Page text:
• The Maison d’Izieu - Memorial to the Exterminated Jewish Children
Since 1994, the Maison d'Izieu Memorial has commemorated the 44 Jewish children and their educators who were deported from here in 1944 and later murdered. It is one of the central memorial sites to the victims of National Socialist crimes in France.
Image: Izieu, 1943, Before the war, the »House of Izieu« was used as a holiday home, Maison d’Izieu
Izieu, 1943, Before the war, the »House of Izieu« was used as a holiday home, Maison d’Izieu

Image: Izieu, 2001, The white building on the left houses the »Memorial to the Exterminated Jewish Children«, Maison d’Izieu
Izieu, 2001, The white building on the left houses the »Memorial to the Exterminated Jewish Children«, Maison d’Izieu
In May 1943, Jewish couple Sabine and Miron Zlatin took a group of Jewish children into their care in a house in Izieu, a village to the east of Lyon. Many of the youths had previously been held at internment camps in the south of France, set up by the Vichy government. Aid organisations such as the Œuvre de Secours aux Enfants (OSE, a welfare organisation for Jewish children) had succeeded in rescuing them from these camps. They were brought to Izieu where they were considered to be relatively safe: at the time, the region was not yet under German occupation, unlike the rest of France, but controlled by the Italians, who had occupied the region in November 1942. The children's home was officially established with the permission of the local sub-prefecture. In September 1943, German units took the territories which had previously been occupied by the Italians. Immediately, the SS and police apparatus began persecuting the Jewish population. On April 6, 1944, members of the Wehrmacht and Gestapo raided the Izieu orphanage and arrested the 44 Jewish boys and girls as well as 7 of their supervisors. 42 children and 5 supervisors were later murdered at the Auschwitz extermination camp by the SS. Two youths and the director of the orphanage were deported to Estonia and shot there.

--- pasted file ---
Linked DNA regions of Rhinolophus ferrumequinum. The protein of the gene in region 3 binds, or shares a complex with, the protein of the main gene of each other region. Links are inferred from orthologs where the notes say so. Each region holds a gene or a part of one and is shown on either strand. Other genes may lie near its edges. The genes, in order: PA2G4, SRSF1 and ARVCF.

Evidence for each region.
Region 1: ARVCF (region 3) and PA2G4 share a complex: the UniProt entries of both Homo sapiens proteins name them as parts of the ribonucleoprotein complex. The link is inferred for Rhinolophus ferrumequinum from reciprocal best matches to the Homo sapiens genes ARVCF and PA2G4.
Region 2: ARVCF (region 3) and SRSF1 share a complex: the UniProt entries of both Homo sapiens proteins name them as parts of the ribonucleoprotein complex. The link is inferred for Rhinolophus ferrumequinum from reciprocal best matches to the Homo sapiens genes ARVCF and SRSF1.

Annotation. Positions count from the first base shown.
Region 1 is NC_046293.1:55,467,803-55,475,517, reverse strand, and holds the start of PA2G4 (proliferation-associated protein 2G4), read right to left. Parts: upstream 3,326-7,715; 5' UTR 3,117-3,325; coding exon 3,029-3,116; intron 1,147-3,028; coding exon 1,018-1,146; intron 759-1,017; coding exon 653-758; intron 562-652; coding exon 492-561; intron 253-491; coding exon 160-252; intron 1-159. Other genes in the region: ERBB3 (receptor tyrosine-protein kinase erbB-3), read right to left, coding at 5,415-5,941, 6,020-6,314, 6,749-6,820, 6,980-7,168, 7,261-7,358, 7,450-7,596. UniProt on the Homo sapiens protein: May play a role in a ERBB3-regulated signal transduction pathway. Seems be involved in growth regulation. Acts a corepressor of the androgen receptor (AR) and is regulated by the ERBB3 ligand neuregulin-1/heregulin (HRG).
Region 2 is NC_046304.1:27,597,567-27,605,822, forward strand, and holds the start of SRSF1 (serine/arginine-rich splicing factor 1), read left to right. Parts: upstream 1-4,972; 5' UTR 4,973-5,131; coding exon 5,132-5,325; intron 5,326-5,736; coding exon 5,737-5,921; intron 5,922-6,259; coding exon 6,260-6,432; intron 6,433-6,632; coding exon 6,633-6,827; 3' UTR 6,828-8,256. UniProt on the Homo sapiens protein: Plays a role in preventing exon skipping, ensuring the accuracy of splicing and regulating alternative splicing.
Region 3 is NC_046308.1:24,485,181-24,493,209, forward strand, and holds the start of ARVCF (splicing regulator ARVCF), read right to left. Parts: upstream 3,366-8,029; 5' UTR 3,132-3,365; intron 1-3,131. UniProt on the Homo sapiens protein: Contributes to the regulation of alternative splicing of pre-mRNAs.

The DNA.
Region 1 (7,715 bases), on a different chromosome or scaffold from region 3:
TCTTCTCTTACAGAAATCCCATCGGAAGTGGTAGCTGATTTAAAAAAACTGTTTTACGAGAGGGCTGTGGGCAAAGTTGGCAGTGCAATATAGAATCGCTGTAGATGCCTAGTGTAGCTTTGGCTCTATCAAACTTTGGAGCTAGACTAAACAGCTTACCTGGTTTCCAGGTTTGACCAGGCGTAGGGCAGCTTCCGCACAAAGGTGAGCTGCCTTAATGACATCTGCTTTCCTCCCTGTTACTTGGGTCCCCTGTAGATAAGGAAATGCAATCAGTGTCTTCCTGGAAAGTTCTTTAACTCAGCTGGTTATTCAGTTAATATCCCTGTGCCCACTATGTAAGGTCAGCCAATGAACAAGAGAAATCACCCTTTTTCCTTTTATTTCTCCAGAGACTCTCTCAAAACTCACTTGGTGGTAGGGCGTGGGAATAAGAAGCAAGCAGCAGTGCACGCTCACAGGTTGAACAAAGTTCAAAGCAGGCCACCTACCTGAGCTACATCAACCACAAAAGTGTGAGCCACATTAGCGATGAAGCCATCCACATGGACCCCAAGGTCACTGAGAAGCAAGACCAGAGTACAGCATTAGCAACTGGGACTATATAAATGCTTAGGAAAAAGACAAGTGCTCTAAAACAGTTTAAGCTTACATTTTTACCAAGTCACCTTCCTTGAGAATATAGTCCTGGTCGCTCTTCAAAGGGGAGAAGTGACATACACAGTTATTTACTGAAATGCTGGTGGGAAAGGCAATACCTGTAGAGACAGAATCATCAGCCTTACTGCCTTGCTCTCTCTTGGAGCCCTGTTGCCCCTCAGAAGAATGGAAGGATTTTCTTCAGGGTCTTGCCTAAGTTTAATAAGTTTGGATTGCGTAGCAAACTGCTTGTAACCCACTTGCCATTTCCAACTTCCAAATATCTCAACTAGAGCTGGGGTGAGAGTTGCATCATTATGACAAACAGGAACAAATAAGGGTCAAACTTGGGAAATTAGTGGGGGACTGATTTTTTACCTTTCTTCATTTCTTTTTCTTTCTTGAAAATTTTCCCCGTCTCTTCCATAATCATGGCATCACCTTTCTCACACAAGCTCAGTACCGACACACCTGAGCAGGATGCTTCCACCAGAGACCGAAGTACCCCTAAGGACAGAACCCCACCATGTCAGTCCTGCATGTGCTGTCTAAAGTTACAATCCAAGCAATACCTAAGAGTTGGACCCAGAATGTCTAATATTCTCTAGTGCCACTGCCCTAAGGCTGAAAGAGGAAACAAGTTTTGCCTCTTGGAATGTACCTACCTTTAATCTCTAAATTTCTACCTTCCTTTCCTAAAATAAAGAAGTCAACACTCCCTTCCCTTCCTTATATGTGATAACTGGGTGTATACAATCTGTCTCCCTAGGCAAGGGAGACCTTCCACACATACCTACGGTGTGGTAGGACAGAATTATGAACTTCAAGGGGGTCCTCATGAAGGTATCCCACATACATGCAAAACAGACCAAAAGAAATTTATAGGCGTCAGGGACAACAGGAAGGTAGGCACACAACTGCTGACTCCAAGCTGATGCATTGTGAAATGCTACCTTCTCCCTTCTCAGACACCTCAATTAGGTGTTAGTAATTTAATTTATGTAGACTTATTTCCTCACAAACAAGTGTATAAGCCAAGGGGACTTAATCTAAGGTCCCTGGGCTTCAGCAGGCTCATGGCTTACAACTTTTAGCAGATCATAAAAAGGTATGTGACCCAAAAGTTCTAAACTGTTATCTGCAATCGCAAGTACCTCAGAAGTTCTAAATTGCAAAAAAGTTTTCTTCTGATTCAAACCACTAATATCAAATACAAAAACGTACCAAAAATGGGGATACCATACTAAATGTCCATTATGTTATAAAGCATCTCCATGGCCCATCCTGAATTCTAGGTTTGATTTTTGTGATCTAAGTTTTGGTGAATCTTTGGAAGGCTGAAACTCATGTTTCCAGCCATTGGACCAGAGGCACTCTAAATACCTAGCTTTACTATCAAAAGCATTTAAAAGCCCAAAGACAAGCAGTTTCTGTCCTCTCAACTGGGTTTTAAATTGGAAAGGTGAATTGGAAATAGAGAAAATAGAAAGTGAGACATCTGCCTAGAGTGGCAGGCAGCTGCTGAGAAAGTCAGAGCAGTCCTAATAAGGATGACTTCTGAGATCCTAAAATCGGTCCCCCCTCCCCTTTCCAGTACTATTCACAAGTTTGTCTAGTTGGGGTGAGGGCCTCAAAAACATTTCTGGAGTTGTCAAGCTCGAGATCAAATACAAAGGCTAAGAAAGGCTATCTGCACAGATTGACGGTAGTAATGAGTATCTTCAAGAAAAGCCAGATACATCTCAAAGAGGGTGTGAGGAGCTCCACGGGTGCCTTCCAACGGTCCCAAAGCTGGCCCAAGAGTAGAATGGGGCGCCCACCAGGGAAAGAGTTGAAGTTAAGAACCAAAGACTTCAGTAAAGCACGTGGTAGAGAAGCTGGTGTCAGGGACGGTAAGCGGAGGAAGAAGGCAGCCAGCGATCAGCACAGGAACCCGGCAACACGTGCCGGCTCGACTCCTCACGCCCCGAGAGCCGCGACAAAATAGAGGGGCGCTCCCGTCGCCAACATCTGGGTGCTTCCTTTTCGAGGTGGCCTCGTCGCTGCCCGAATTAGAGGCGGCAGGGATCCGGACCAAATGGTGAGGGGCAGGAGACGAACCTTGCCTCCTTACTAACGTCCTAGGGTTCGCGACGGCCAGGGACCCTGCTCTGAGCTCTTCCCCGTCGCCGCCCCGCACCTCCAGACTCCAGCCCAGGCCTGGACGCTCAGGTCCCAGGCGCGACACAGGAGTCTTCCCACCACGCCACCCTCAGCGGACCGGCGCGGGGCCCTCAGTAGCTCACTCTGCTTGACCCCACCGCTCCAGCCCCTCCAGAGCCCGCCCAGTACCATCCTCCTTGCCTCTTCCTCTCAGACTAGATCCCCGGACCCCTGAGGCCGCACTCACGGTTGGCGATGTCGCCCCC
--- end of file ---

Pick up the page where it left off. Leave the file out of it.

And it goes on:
Image: Izieu, 1943, Before the war, the »House of Izieu« was used as a holiday home, Maison d’Izieu
Izieu, 1943, Before the war, the »House of Izieu« was used as a holiday home, Maison d’Izieu

Image: Izieu, 2001, The white building on the left houses the »Memorial to the Exterminated Jewish Children«, Maison d’Izieu
Izieu, 2001, The white building on the left houses the »Memorial to the Exterminated Jewish Children«, Maison d’Izieu
The children's home in Izieu was in operation for just under a year, and in that time, it offered a safe haven to over 100 children. On April 6, 1944, the day of the Wehrmacht and Gestapo round-up in Izieu, there were 45 children at the orphanage. All of them were from Jewish families with the exception of one boy, whom the Germans later released. 44 children and their 7 supervisors were first deported to Lyon and then to the Drancy transit camp near Paris. By June 1944, the SS had deported 42 of the children and 5 of their supervisors to the Auschwitz extermination camp. All except one supervisor perished in the gas chambers; member of staff Léa Feldblum survived the camp. Orphanage director Miron Zlatin and two youths were deported from Drancy to Estonia on May 15, 1944, where they were deployed as forced labourers. In the course of the summer of 1944, they were shot in Tallinn.